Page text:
That's got me thinking that I'd rather build an army from the Slaves to Darkness book instead. 

So...given that there's so much Khorne going around at the moment, I wonder if I shouldn't look at Slaanesh instead? Now what the hell am I supposed to do with that Juggernaught that's just arrived?

Tuesday 17 May 2011

The charge of the heavy brigade

Well, heavy metal brigade, at any rate. They sure don't make 'em like they used to.

In one of my earlier posts, I lamented over the fact that I did not have enough undead horsemen for my undead army.

That's changed:

Now, I actually acquired these chaps quite a while ago, shortly after I posted my first undead post. But, many things got in the way, and I didn't get around to stripping them and cleaning them and doing all the things they needed to feel appreciated.

Stripped, you say - what's all that colour on them, then?

Yes, some of them still have colour on them. I don't know what sort of paint was available in the 80's, but I'm guessing it's the same stuff they use to paint camouflage on tanks, because even the power of Nitromors has been defeated by the stuff. I'm pretty comfortable that whatever I paint over it will bloody well stick, at any rate. Also, I've reused bases where possible, and I've filled the gaps with green stuff, which accounts for other colours you're seeing.

The painted shield hasn't been stripped - it actually came off the model with it's hand, so I lost it for a short space of time and it wasn't around when everything else was stripped. I found it quite inspirational, actually - it's great to see real 80's colour coming back out on these figures. That said, I'm not sure how much pink will be featuring in the army...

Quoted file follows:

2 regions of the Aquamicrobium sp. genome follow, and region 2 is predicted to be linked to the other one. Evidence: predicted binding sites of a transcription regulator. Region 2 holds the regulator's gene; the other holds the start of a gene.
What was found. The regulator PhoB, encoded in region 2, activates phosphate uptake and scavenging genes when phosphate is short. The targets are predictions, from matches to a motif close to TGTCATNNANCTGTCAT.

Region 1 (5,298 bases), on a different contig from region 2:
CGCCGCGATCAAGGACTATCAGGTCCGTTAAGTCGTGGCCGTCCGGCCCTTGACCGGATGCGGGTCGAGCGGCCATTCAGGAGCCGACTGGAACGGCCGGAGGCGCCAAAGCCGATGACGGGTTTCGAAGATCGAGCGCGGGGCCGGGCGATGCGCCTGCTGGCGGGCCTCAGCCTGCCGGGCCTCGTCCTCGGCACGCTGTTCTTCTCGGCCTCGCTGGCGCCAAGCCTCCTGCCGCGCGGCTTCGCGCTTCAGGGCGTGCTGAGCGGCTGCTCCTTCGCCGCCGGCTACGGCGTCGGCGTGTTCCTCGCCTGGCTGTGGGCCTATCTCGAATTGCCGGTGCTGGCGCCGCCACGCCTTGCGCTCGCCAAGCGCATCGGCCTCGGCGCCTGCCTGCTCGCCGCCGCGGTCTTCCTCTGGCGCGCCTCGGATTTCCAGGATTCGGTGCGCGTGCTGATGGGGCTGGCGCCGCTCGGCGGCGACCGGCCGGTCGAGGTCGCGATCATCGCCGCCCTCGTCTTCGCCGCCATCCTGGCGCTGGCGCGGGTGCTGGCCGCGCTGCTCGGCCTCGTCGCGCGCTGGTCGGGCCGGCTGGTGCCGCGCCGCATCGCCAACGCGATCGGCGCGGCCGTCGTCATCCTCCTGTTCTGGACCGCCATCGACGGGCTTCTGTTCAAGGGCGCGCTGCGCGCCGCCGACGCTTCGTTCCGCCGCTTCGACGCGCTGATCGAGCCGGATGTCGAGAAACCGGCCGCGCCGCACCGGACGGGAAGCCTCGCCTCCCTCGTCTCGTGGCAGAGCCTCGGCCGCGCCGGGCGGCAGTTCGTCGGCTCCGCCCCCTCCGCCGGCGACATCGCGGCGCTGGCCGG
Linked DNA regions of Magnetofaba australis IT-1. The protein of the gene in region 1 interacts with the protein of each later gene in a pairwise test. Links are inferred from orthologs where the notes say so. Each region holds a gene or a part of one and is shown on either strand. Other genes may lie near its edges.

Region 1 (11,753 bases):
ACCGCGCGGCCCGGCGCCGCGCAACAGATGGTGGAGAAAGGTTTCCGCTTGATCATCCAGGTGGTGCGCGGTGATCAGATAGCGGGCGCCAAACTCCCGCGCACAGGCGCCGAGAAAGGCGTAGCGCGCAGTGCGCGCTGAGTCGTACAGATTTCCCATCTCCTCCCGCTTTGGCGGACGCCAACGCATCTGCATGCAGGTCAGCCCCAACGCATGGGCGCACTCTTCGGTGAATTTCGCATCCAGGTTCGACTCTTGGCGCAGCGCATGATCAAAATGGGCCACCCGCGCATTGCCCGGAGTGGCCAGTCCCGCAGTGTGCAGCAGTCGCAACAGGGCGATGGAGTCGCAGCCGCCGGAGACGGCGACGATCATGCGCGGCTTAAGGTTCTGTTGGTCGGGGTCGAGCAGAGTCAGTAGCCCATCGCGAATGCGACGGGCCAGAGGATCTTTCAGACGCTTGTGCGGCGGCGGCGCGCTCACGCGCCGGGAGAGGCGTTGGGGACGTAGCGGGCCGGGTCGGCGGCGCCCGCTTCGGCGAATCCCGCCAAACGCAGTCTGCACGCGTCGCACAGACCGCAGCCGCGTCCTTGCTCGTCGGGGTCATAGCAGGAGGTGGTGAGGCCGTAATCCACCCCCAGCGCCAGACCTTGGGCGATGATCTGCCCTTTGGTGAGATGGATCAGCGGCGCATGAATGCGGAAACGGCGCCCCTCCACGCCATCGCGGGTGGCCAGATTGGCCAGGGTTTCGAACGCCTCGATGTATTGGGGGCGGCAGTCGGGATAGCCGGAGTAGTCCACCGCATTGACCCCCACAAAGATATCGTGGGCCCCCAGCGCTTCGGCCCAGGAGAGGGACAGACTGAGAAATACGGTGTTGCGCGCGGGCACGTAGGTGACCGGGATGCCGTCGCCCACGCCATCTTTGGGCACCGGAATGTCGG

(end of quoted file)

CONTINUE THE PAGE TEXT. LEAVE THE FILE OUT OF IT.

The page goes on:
Another pic from a different angle:

Also, I managed to get my hands on a Plague Cart:

My 'cavalry' contingent:

And, no doubt, because blogs of this type always discuss rules and unpainted miniatures, but never painted ones, I thought I would present some progress:

5 painted skeletons. I've not finished the bases yet as I'm undecided on the approach I'm using. The main colours will be red and green, with other arbitrary colours thrown in because...well, they're undead, so they're not too picky about what they pick up.

Also, 5 in progress skeletons. These are the front rank for the unit above - featuring the legendary Ennio Mordini and Associates. I always paint another rank before I do the command groups, just to make sure I'm happy with the colours and stuff:

So next on my list of fun stuff to look out for will be some screaming skull catapults and some carrion crows. In the mean time, plenty to sit and paint.

Sunday 1 May 2011

Realm of Chaos: a fascinating diversion

Illness has confined me to bed. So, not much progress on the hobby front at all.